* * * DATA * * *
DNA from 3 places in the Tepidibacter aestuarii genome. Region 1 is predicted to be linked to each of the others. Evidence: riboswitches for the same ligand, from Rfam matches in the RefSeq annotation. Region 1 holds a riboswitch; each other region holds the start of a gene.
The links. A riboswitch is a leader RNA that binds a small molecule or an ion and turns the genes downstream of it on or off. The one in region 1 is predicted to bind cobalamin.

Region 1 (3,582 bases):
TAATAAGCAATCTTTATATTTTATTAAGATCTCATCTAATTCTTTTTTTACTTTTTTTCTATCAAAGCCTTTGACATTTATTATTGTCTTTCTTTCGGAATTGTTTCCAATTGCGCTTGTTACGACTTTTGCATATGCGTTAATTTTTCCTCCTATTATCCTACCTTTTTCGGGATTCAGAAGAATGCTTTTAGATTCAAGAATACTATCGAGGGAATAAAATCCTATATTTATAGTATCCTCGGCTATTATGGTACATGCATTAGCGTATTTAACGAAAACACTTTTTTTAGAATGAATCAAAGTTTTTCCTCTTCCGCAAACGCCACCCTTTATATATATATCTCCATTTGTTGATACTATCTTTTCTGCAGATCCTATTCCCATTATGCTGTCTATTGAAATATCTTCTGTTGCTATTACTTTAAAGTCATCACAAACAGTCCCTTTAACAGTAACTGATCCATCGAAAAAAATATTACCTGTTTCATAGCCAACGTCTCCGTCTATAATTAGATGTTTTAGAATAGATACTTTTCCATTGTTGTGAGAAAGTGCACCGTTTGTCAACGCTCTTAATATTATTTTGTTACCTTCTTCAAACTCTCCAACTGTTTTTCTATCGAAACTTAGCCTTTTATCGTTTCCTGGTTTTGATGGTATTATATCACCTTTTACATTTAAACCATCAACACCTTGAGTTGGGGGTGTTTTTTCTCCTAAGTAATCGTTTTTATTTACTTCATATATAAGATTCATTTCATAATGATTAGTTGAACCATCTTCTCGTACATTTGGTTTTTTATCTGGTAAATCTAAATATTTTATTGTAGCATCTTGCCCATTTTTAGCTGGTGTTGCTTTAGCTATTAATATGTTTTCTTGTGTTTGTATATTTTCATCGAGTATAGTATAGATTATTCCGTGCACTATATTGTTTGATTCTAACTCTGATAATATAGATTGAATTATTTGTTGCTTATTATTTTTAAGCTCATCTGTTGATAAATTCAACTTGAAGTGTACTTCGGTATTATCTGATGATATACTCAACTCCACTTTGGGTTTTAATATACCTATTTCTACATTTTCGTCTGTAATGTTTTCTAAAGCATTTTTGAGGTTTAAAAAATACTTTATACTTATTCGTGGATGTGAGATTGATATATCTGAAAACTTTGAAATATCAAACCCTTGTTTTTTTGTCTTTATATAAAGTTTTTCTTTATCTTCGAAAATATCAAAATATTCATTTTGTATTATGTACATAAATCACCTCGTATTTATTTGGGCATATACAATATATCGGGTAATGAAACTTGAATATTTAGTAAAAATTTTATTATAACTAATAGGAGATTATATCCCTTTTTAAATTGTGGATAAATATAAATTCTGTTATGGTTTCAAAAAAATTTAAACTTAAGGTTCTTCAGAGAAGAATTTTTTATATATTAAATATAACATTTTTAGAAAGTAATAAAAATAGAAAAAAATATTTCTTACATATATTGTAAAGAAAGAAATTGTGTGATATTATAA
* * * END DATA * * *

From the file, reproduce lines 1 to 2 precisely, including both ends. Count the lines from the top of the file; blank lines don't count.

DNA from 3 places in the Tepidibacter aestuarii genome. Region 1 is predicted to be linked to each of the others. Evidence: riboswitches for the same ligand, from Rfam matches in the RefSeq annotation. Region 1 holds a riboswitch; each other region holds the start of a gene.
The links. A riboswitch is a leader RNA that binds a small molecule or an ion and turns the genes downstream of it on or off. The one in region 1 is predicted to bind cobalamin.